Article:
New York Times 28 October 2015
The Indian government says it wants to prevent Indian women from becoming surrogate birth mothers for foreigners, according to an affidavit filed Wednesday with the Supreme Court.
The filing represented the latest development in a recent push to regulate an industry that has been booming in India. Estimates of the size of the surrogacy trade in India vary, with one study by Sama, an advocacy group in New Delhi, measuring it at more than $400 million.
Critics say that foreigners can find surrogates in India relatively easily, especially among impoverished women, and that this creates great potential for exploitation. Some experts, however, are concerned that banning surrogacy for foreigners would do more harm than good. “Our apprehension and fear is that the whole business will go underground,” said Manasi Mishra, who heads the research division at the New Delhi-based Center for Social Research, an organization that has published studies on surrogacy in India. “The bargaining capacity of the surrogate mother will further go down.”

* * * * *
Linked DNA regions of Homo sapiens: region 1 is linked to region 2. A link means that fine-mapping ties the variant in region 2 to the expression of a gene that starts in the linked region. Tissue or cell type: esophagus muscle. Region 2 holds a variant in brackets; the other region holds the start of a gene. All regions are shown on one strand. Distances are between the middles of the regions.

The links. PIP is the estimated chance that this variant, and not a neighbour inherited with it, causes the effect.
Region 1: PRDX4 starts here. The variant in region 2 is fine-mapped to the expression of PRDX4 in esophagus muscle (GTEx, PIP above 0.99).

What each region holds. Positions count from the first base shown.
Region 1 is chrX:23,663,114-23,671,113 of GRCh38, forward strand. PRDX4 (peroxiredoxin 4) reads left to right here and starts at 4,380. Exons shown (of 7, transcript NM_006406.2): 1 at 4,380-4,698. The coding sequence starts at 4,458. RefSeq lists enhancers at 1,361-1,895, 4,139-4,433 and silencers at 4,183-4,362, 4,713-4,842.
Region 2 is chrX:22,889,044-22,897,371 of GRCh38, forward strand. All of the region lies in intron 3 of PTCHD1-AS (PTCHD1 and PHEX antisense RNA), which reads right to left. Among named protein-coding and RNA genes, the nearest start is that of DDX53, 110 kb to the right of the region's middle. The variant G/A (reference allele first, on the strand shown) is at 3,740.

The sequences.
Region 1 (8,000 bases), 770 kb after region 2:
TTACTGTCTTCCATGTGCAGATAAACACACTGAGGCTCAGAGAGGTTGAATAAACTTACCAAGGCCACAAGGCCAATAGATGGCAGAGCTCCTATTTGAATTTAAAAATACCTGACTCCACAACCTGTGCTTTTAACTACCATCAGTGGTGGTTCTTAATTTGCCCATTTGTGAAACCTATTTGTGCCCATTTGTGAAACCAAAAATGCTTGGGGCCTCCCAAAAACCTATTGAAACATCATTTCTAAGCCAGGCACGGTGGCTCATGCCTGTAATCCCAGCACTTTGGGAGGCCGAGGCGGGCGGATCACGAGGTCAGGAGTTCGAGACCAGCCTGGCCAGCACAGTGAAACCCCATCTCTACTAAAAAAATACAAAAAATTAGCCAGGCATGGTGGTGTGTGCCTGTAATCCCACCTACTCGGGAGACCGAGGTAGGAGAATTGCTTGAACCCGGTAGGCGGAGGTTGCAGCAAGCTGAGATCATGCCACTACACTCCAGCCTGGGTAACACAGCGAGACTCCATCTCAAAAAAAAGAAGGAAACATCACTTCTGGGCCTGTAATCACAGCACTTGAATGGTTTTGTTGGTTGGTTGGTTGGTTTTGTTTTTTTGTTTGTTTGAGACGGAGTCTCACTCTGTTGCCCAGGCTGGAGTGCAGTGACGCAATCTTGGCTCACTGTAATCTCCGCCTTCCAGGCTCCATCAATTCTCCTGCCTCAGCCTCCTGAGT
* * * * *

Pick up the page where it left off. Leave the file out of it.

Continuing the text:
In the affidavit, the Department of Health Research of the Indian Ministry of Health and Family Welfare said, “The Government of India does not support commercial surrogacy.” The department also said that surrogacy should be available “to Indian married infertile couples only and not to foreigners.”
The new restrictions sought by the government would require approval of Parliament. The draft of a bill posted online mentions that foreigners would be excluded from the practice, but it allows exceptions for foreign passport holders of Indian origin and foreigners married to Indians. The affidavit does not mention these exceptions. The bill will be open to public comment until Nov. 15.